¶5 On January 4, 2013, Richard filed a combined "motion for new trial/motion to reconsider/motion for stay." After a hearing, the court denied the motion by minute entry order entered February 8, 2013. However, at Richard's request, the court modified its arrearages order by reducing the $200 payment to $100 per month for three months, then increasing it to $220 per month for fifteen months, and reinstating the $200 amount thereafter. This appeal followed.

Discussion

I. Appellate Jurisdiction

¶6 According to his notice of appeal, Richard is challenging the trial court's December 11, 2012 and February 8, 2013 orders. Although Richard contends we have jurisdiction pursuant to A.R.S. §§ 12-120.21 and 12-2101, we have an independent duty to review our jurisdiction and, if lacking, to dismiss the appeal. See In re Marriage of Flores & Martinez, 231 Ariz. 18, ¶ 6, 289 P.3d 946, 948 (App. 2012). "We have no authority to entertain an appeal over which we do not have jurisdiction." In re Marriage of Johnson & Gravino, 231 Ariz. 228, 5, 293 P.3d 504, 506 (App. 2012).

¶7 Generally, a notice of appeal must be filed no later than thirty days after entry of the judgment or order from which the appeal is taken. Ariz. R. Civ. App. P. 9(a); Wilkinson v. Fabry, 177 Ariz. 506, 506, 869 P.2d 182, 182 (App. 1992). "[T]he timely filing of a notice of appeal is a jurisdictional prerequisite to appellate review." In re Marriage of Gray, 144 Ariz. 89, 90, 695 P.2d 1127, 1128 (1985). However, Rule 9(b), Ariz. R. Civ. App. P., provides an extension of time for filing a notice of appeal when certain motions are "timely filed" with the trial court. These time-extending motions include a motion for a new trial pursuant to Rule 83(A), Ariz. R. Fam. Law P., and a motion to alter or amend the judgment pursuant to Rule 84, Ariz. R. Fam. Law P. See Ariz. R. Civ. App. P. 9(b)(3), (4). Such motions must be filed not later than fifteen days after entry of the judgment. Ariz. R. Fam. Law P. 83(D)(1), 84. And when they are not timely filed, a trial court does not have jurisdiction to address them, see Mark Lighting Fixture Co. v. Gen. Elec. Supply Co., 155 Ariz. 27, 32, 745 P.2d 85, 90 (1987), and they do not extend the time for an appeal, see Edwards v. Young, 107 Ariz. 283, 285, 486 P.2d 181, 183 (1971).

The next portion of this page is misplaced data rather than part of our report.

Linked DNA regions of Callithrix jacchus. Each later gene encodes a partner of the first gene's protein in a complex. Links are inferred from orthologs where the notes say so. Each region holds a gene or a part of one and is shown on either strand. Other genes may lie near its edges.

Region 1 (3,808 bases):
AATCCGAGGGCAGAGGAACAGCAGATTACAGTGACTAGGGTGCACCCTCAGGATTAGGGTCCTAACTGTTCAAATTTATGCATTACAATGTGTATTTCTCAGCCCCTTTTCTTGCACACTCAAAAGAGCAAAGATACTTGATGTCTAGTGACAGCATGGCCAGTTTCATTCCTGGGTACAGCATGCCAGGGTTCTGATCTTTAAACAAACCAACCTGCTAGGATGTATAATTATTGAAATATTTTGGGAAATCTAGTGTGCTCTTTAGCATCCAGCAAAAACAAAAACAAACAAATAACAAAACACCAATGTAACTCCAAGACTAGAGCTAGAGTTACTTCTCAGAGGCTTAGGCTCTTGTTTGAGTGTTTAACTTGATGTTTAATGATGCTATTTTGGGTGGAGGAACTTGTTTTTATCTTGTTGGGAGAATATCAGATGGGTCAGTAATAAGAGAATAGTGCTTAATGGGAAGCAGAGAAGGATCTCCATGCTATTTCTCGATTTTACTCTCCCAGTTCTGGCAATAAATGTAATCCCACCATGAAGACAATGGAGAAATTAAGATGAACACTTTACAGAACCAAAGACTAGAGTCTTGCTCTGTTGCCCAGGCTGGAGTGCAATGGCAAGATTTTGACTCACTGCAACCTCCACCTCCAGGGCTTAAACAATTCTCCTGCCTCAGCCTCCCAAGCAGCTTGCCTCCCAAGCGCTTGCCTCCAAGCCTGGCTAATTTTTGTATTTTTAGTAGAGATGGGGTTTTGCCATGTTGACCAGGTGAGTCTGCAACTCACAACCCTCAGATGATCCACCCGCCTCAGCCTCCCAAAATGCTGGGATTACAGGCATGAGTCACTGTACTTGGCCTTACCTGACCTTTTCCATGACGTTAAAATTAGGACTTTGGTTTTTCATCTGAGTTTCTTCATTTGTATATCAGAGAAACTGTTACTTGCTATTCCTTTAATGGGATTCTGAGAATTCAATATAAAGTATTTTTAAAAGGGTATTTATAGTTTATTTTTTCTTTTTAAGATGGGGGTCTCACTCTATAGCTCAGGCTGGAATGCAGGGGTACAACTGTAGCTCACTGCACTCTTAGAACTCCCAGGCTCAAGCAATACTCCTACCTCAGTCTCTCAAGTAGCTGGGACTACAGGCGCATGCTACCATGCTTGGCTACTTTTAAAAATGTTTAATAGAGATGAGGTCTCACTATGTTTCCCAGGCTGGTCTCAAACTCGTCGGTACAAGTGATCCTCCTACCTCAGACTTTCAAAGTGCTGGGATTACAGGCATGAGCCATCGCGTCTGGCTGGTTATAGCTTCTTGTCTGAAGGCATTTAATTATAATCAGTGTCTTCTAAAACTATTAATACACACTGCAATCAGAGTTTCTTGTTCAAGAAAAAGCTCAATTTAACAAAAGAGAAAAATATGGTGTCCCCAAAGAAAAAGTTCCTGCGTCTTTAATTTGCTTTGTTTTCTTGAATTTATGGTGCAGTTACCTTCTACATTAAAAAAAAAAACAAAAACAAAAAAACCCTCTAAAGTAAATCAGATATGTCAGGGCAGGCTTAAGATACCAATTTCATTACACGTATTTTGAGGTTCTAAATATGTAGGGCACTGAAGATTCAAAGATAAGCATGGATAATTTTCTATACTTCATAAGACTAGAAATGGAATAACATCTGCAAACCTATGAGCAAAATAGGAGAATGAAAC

¶8 Here, Richard filed his notice of appeal from both the December 11 and February 8 orders on March 4, 2013. Thus, his notice of appeal as to the December 11 order was filed well beyond the thirty-day requirement of Rule 9(a), Ariz. R. Civ. App. P.[3] Richard's motion for a new trial constitutes a time-extending motion under Rule 9(b), Ariz. R. Civ. App. P., because he requested a new trial and "reconsideration, alteration, and/or amendment" pursuant to Rules 83 and 84, Ariz. R. Fam. Law P. However, the motion was not timely filed because it was filed more than fifteen days after entry of the December 11 order. See Ariz. R. Fam. Law P. 83(D)(1), 84. We thus do not have jurisdiction to consider Richard's appeal directly challenging the December 11 order.[4] See Edwards, 107 Ariz. at 285, 486 P.2d at 183.